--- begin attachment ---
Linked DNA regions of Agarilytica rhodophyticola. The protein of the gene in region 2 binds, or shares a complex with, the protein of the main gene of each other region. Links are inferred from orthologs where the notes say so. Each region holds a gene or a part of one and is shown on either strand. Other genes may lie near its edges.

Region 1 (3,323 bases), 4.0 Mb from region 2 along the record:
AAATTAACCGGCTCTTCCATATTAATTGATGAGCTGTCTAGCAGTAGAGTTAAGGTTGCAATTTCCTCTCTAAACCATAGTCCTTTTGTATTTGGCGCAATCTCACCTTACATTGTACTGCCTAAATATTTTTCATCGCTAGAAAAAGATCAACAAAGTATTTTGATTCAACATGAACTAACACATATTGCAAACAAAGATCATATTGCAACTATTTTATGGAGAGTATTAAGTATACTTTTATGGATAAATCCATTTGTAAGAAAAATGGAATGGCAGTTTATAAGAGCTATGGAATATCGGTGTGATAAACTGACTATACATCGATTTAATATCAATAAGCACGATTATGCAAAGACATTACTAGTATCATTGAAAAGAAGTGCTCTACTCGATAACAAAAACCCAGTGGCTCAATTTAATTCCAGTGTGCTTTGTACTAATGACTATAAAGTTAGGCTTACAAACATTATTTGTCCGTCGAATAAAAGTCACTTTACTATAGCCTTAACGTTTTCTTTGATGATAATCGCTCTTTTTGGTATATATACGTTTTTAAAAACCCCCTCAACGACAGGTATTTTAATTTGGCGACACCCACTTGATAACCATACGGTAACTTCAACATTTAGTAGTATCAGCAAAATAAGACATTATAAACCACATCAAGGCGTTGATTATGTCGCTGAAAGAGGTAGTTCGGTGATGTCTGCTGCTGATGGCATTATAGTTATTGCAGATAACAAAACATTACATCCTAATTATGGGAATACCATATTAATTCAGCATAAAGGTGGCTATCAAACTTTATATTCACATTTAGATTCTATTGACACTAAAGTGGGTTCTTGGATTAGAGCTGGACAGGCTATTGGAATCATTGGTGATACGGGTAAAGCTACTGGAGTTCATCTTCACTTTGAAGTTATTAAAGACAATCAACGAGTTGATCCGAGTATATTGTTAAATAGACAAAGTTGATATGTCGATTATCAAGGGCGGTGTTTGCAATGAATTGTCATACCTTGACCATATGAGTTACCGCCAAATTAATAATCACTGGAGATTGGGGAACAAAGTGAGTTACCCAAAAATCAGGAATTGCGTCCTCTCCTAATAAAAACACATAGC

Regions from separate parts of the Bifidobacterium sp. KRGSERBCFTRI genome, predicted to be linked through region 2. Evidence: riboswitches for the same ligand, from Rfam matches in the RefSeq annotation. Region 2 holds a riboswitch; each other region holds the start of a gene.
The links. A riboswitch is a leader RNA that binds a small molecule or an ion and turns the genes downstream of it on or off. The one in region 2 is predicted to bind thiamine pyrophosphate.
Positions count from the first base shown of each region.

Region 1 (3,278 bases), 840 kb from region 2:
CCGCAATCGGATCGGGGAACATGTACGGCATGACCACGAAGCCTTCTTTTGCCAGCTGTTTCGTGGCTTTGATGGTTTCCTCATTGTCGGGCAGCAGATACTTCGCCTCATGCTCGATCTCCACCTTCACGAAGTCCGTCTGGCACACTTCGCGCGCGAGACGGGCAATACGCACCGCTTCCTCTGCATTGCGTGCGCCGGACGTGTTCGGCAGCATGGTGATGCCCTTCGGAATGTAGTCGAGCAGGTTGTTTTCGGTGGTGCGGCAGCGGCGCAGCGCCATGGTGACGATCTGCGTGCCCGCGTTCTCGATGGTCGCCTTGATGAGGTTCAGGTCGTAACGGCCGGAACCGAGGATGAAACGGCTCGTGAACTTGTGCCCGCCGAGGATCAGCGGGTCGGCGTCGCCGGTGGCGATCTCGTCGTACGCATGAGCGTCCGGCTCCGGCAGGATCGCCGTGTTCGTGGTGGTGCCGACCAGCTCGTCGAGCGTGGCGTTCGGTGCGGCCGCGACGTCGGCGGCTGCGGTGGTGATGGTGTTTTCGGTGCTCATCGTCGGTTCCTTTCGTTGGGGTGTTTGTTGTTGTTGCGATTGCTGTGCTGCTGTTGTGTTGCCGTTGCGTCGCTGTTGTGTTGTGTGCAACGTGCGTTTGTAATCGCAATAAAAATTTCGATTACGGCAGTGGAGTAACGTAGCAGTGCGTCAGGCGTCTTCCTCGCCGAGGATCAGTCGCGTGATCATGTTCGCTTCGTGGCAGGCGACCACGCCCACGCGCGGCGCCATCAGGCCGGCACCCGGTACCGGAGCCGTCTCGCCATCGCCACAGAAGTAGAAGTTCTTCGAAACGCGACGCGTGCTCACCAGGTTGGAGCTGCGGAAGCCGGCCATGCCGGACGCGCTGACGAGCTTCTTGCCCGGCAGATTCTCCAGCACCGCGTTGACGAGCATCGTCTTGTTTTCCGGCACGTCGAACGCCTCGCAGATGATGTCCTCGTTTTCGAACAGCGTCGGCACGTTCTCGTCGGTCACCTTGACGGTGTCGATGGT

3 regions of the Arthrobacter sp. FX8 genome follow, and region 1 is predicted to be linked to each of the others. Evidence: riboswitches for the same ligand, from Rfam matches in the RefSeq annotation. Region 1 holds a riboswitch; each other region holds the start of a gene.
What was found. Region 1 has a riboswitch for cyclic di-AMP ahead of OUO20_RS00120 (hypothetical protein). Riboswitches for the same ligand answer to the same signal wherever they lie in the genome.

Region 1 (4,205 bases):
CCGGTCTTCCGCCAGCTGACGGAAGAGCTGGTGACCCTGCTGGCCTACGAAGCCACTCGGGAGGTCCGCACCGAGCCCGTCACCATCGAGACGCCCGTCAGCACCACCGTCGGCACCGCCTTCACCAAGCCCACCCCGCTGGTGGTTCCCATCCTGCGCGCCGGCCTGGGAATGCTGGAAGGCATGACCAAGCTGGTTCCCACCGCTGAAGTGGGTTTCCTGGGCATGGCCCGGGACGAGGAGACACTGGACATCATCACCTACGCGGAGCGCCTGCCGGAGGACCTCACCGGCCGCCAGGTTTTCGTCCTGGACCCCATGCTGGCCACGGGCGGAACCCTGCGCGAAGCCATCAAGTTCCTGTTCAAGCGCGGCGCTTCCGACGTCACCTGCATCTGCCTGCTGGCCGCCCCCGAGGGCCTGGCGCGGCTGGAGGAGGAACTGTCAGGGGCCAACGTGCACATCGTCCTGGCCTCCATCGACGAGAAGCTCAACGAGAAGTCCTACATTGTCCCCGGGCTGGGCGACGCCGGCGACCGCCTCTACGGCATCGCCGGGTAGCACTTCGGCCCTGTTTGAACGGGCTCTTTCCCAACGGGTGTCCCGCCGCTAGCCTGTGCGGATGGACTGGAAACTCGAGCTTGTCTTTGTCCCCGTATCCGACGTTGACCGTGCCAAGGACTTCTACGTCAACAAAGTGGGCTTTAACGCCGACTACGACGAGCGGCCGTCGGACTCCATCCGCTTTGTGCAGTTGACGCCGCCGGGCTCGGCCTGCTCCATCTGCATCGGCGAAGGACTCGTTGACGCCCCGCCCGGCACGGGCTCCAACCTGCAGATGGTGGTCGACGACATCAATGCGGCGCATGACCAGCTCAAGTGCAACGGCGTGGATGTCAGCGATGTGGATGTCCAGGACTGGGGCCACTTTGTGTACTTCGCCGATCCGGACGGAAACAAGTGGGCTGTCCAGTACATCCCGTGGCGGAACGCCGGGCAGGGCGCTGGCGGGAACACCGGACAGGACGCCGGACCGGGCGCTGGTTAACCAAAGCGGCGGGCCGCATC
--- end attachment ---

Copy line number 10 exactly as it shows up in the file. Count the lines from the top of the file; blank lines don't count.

What was found. Region 1 has a riboswitch for cyclic di-AMP ahead of OUO20_RS00120 (hypothetical protein). Riboswitches for the same ligand answer to the same signal wherever they lie in the genome.